If you’re a Eurovision junkie like me, every year you await the months of April and May for Eurovision fever! You can’t wait to spend hours on end, watching artists from various European countries (and in this case Australia?!) fight for their lives with an abundance of key changes, capes and exaggerated stage props. The Eurovision compilation album titled Building Bridges, showcases this year’s entries – one of which will be this year’s winner. While listening to the many songs on this album it is strange to say that there is an unusual sense of seriousness… Is the crazy Eurovision song no more?
Taking on a more serious tone, this year’s collection of songs is filled with many ballads that are less melodramatic than usual and more contemporary and raw. Tracks like Playing With Numbers by Ireland’s Molly Sterling, One Thing I Should Have Done by Cyprus’ John Karaylannis and Autumn Leaves by F.Y.R Macedonia’s Daniel Kajmakoski play with this modern ballad style with stripped back piano accompaniments and honest vocal performances.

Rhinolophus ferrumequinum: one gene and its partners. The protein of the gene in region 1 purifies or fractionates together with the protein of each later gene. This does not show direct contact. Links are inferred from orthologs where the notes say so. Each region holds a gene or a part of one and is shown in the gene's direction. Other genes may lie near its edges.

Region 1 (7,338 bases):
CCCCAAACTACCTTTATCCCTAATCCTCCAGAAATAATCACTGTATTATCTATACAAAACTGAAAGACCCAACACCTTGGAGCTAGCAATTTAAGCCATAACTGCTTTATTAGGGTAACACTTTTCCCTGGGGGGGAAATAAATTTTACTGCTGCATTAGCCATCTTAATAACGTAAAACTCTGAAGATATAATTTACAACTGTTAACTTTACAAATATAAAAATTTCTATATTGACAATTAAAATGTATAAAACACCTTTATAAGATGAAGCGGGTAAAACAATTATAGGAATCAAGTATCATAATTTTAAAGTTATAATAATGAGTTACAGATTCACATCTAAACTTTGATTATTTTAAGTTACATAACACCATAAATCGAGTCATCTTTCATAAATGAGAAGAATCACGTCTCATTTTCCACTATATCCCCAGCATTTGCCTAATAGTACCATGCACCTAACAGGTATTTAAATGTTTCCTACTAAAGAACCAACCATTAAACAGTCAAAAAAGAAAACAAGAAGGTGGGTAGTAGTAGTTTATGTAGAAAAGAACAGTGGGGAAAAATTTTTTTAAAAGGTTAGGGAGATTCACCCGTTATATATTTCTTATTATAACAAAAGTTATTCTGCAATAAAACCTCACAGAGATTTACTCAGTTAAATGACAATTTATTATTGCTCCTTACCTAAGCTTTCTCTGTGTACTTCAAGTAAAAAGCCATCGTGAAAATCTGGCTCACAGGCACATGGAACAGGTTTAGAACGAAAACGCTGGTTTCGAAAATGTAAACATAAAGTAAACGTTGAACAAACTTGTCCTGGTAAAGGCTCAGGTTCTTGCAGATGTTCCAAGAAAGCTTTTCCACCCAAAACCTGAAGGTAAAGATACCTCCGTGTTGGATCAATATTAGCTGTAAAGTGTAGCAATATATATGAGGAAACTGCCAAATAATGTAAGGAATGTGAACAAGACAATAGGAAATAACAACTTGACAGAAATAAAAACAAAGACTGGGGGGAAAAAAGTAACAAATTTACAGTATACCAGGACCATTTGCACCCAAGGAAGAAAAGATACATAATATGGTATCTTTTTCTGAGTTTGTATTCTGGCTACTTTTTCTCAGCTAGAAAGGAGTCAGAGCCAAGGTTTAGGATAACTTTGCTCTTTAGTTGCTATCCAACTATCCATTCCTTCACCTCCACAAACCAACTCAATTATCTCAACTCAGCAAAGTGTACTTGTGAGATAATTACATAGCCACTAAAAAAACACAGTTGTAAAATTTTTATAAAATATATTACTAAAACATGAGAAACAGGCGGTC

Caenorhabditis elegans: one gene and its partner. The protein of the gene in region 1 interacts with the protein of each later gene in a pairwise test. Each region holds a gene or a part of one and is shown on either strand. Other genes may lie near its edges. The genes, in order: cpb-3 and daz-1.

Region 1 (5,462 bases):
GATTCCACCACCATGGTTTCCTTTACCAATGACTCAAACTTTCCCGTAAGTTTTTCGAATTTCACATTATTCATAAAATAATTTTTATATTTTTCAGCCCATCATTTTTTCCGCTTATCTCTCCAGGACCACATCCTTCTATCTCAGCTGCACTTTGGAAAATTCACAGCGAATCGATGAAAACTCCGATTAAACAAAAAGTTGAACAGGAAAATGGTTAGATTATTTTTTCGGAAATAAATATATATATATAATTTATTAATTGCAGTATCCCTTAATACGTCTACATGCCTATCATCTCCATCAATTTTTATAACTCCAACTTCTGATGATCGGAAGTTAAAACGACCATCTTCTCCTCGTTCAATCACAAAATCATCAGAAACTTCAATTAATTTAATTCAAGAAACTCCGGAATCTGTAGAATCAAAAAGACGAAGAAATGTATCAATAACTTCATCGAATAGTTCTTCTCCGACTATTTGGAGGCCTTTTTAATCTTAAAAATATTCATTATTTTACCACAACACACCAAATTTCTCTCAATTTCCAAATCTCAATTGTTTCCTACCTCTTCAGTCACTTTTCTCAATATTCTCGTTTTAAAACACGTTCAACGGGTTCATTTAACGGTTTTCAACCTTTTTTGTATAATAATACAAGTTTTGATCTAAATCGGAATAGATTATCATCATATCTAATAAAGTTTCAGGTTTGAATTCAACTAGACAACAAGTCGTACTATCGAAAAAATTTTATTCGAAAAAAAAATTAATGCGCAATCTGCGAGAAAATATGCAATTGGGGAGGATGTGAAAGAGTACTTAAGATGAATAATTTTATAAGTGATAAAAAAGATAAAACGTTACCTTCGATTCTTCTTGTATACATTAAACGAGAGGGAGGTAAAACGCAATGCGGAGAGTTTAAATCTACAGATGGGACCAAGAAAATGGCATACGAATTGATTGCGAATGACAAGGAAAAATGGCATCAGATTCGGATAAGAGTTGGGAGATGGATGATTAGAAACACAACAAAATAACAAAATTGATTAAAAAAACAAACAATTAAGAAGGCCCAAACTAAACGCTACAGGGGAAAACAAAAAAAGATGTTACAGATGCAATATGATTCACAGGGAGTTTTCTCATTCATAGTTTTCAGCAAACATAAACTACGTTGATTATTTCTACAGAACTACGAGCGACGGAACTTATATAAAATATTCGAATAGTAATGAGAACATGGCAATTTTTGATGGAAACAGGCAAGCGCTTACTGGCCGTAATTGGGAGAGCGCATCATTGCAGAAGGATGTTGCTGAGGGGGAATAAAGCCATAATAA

As always, there are a few party pump up tracks and 2015 is abundant with them. Hereos by Sweden’s Måns Zelmerlöw is a standout as it uses elements from Avicii’s party hit The Nights. The male voice paired with the dark acoustic guitar climaxes to a dance track in the chorus. The track is powerful and memorable. Other good party tracks include Time by Belarus’ Uzari that has a great hook. While the track starts slow, it builds to an exciting chorus. Even this year’s one-off addition of Australia uses the pump up style with Guy Sebastian’s grooving track Tonight Again.
What the album ultimately lacks this year are any crazy tracks that bring something fresh (or something incredibly dated as Eurovision usually does). Still In Love With You by United Kingdom’s Electro Velvet is the only exciting and different track on this album but the UK aren’t one to do well when it comes to voting. Belgium’s track Rhythm Inside is different to any other song on the album, however, also a complete and utter copy of Lorde’s sound – the only difference being male vocalist Loïc Nottet.
With any year of the Eurovision Song Contest, you can’t simply judge the songs by their recording. The contest is about the performance and hopefully we will see some crazy stuff on the Eurovision stage this year at Vienna. While there is seemingly a lack of full-breasted Polish girls, dancing grandmas or Romanian vampires in capes (see Romania’s 2013 entry), the lacklustre songs on this album may find success on the Eurovision stage. We will just have to wait and see!